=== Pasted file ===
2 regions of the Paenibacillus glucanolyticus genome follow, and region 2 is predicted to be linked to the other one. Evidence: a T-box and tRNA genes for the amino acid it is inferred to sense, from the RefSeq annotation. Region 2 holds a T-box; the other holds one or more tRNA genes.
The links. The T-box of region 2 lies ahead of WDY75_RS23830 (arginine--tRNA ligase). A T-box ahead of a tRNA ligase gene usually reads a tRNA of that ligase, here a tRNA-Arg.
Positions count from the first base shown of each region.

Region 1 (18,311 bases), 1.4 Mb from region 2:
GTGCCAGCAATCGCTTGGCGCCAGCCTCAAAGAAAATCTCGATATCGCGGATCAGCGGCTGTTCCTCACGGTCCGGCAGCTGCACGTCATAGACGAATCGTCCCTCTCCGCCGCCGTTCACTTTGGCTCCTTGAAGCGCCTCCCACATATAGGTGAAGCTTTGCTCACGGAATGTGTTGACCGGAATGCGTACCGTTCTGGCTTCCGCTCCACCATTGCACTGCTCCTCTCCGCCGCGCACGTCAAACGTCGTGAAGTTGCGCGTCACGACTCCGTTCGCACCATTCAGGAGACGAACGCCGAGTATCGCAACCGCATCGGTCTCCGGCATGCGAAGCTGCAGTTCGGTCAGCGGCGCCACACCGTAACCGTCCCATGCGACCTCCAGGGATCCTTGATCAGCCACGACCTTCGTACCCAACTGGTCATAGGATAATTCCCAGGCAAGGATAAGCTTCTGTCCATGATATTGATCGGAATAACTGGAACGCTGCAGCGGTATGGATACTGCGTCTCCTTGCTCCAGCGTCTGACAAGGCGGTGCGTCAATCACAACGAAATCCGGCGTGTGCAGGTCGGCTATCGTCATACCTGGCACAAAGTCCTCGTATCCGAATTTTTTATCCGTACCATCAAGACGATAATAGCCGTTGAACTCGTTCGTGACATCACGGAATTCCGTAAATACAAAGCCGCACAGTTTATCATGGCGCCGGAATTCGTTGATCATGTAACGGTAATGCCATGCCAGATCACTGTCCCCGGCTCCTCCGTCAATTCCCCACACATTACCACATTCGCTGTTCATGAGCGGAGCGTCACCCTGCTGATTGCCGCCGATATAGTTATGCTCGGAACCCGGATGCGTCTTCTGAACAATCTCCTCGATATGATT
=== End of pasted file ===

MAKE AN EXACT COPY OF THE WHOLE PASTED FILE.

2 regions of the Paenibacillus glucanolyticus genome follow, and region 2 is predicted to be linked to the other one. Evidence: a T-box and tRNA genes for the amino acid it is inferred to sense, from the RefSeq annotation. Region 2 holds a T-box; the other holds one or more tRNA genes.
The links. The T-box of region 2 lies ahead of WDY75_RS23830 (arginine--tRNA ligase). A T-box ahead of a tRNA ligase gene usually reads a tRNA of that ligase, here a tRNA-Arg.
Positions count from the first base shown of each region.

Region 1 (18,311 bases), 1.4 Mb from region 2:
GTGCCAGCAATCGCTTGGCGCCAGCCTCAAAGAAAATCTCGATATCGCGGATCAGCGGCTGTTCCTCACGGTCCGGCAGCTGCACGTCATAGACGAATCGTCCCTCTCCGCCGCCGTTCACTTTGGCTCCTTGAAGCGCCTCCCACATATAGGTGAAGCTTTGCTCACGGAATGTGTTGACCGGAATGCGTACCGTTCTGGCTTCCGCTCCACCATTGCACTGCTCCTCTCCGCCGCGCACGTCAAACGTCGTGAAGTTGCGCGTCACGACTCCGTTCGCACCATTCAGGAGACGAACGCCGAGTATCGCAACCGCATCGGTCTCCGGCATGCGAAGCTGCAGTTCGGTCAGCGGCGCCACACCGTAACCGTCCCATGCGACCTCCAGGGATCCTTGATCAGCCACGACCTTCGTACCCAACTGGTCATAGGATAATTCCCAGGCAAGGATAAGCTTCTGTCCATGATATTGATCGGAATAACTGGAACGCTGCAGCGGTATGGATACTGCGTCTCCTTGCTCCAGCGTCTGACAAGGCGGTGCGTCAATCACAACGAAATCCGGCGTGTGCAGGTCGGCTATCGTCATACCTGGCACAAAGTCCTCGTATCCGAATTTTTTATCCGTACCATCAAGACGATAATAGCCGTTGAACTCGTTCGTGACATCACGGAATTCCGTAAATACAAAGCCGCACAGTTTATCATGGCGCCGGAATTCGTTGATCATGTAACGGTAATGCCATGCCAGATCACTGTCCCCGGCTCCTCCGTCAATTCCCCACACATTACCACATTCGCTGTTCATGAGCGGAGCGTCACCCTGCTGATTGCCGCCGATATAGTTATGCTCGGAACCCGGATGCGTCTTCTGAACAATCTCCTCGATATGATT